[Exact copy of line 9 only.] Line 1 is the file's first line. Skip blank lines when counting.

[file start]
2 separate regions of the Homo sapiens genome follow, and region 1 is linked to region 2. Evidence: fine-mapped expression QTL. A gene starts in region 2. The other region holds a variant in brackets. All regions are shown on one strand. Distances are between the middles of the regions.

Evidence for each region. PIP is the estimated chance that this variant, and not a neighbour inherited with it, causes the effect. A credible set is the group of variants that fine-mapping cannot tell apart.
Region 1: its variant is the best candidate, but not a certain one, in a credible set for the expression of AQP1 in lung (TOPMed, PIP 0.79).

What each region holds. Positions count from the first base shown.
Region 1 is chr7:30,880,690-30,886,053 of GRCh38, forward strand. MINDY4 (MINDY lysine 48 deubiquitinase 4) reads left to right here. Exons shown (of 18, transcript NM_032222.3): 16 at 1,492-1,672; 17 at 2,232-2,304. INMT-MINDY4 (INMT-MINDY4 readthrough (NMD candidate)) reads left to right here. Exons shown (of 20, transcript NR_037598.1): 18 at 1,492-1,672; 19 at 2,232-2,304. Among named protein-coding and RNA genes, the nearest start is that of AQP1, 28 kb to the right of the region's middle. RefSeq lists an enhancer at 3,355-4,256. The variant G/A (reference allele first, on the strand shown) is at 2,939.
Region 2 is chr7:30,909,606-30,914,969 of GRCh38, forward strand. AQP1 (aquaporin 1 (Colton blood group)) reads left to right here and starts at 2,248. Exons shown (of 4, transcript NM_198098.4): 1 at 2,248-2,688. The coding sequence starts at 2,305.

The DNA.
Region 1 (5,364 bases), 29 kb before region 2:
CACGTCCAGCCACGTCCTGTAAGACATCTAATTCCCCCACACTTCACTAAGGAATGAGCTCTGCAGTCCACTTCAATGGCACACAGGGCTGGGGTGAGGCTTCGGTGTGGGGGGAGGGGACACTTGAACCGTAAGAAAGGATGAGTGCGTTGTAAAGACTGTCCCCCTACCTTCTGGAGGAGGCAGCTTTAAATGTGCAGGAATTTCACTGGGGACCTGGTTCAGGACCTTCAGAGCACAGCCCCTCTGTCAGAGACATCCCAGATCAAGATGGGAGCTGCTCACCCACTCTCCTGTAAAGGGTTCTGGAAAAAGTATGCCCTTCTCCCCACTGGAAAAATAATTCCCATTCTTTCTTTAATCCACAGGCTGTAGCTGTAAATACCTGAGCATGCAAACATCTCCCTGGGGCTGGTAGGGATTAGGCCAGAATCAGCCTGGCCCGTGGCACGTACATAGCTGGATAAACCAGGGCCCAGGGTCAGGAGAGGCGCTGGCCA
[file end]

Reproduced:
CACGTCCAGCCACGTCCTGTAAGACATCTAATTCCCCCACACTTCACTAAGGAATGAGCTCTGCAGTCCACTTCAATGGCACACAGGGCTGGGGTGAGGCTTCGGTGTGGGGGGAGGGGACACTTGAACCGTAAGAAAGGATGAGTGCGTTGTAAAGACTGTCCCCCTACCTTCTGGAGGAGGCAGCTTTAAATGTGCAGGAATTTCACTGGGGACCTGGTTCAGGACCTTCAGAGCACAGCCCCTCTGTCAGAGACATCCCAGATCAAGATGGGAGCTGCTCACCCACTCTCCTGTAAAGGGTTCTGGAAAAAGTATGCCCTTCTCCCCACTGGAAAAATAATTCCCATTCTTTCTTTAATCCACAGGCTGTAGCTGTAAATACCTGAGCATGCAAACATCTCCCTGGGGCTGGTAGGGATTAGGCCAGAATCAGCCTGGCCCGTGGCACGTACATAGCTGGATAAACCAGGGCCCAGGGTCAGGAGAGGCGCTGGCCA